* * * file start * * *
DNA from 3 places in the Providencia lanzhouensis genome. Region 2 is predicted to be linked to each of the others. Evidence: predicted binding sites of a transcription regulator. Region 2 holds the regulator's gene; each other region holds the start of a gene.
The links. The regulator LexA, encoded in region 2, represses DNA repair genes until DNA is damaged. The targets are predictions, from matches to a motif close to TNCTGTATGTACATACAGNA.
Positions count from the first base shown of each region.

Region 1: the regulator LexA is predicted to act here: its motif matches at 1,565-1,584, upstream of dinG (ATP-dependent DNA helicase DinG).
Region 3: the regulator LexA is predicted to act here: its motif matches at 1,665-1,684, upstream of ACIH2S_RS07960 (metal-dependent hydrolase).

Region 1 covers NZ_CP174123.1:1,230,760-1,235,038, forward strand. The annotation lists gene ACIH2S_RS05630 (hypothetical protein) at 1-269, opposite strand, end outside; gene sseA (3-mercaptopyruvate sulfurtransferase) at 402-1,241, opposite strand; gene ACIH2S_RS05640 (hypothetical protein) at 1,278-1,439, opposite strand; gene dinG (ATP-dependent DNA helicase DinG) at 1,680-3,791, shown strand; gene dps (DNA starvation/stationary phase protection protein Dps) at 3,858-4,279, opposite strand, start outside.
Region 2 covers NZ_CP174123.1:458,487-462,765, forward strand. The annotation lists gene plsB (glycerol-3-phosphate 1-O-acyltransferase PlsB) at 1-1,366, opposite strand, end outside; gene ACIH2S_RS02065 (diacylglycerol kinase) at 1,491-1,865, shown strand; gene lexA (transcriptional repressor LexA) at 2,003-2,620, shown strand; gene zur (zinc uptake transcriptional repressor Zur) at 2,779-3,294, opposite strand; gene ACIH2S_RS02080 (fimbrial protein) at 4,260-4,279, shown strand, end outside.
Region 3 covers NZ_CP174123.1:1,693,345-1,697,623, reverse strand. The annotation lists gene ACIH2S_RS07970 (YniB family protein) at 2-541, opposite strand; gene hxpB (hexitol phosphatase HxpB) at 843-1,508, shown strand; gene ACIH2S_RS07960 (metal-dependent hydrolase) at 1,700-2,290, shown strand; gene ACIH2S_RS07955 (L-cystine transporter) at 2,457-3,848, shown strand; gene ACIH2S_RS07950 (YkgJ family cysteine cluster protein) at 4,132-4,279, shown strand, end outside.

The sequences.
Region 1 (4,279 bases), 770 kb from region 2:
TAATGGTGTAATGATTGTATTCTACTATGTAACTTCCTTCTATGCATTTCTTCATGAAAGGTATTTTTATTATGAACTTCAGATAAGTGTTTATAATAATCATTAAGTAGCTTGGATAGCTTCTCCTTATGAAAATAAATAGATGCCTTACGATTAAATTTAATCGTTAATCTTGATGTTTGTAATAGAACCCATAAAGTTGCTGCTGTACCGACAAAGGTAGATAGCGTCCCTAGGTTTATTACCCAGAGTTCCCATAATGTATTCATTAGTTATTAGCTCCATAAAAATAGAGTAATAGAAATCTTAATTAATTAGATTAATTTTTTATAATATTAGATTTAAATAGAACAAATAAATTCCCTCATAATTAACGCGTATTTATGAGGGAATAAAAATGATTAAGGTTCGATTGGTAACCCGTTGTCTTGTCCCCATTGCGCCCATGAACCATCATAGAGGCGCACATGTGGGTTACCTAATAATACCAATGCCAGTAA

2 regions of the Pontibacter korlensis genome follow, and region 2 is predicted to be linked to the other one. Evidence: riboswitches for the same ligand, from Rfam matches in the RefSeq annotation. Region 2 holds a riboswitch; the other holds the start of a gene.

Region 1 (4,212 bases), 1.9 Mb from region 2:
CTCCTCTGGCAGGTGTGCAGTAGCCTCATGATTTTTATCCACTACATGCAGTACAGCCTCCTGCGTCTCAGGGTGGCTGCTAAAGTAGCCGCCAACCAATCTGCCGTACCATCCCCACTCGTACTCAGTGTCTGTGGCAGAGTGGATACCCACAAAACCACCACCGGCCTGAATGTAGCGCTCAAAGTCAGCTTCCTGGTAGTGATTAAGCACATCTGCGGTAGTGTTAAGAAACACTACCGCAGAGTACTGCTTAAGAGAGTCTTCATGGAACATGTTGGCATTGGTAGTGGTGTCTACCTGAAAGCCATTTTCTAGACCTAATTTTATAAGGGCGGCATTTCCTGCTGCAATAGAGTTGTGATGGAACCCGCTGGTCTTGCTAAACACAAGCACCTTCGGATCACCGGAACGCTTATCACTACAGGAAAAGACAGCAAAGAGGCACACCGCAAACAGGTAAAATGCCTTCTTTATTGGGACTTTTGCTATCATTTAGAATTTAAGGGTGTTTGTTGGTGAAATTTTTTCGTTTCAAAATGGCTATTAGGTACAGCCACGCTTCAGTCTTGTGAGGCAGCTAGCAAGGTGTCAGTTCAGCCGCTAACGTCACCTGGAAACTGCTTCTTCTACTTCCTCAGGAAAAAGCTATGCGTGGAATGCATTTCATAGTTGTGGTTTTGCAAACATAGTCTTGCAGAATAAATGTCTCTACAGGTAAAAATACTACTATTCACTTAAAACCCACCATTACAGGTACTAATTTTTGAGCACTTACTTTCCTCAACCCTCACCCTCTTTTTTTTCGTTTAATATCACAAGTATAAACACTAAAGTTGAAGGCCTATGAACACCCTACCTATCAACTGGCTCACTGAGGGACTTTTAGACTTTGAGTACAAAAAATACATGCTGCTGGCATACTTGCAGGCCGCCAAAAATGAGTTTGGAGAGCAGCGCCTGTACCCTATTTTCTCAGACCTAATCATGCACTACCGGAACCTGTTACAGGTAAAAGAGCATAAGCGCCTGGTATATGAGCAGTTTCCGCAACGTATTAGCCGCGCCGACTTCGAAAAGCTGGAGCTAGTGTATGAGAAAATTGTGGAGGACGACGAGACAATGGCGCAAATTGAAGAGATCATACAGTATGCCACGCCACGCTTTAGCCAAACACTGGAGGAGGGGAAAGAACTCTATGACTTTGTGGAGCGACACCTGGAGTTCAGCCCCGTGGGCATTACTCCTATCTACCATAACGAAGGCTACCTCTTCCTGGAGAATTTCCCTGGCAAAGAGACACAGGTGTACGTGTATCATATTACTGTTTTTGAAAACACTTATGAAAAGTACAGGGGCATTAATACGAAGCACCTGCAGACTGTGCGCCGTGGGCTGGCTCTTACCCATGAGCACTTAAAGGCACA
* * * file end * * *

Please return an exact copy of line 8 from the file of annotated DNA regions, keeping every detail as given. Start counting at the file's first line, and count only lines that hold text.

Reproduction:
Region 3 covers NZ_CP174123.1:1,693,345-1,697,623, reverse strand. The annotation lists gene ACIH2S_RS07970 (YniB family protein) at 2-541, opposite strand; gene hxpB (hexitol phosphatase HxpB) at 843-1,508, shown strand; gene ACIH2S_RS07960 (metal-dependent hydrolase) at 1,700-2,290, shown strand; gene ACIH2S_RS07955 (L-cystine transporter) at 2,457-3,848, shown strand; gene ACIH2S_RS07950 (YkgJ family cysteine cluster protein) at 4,132-4,279, shown strand, end outside.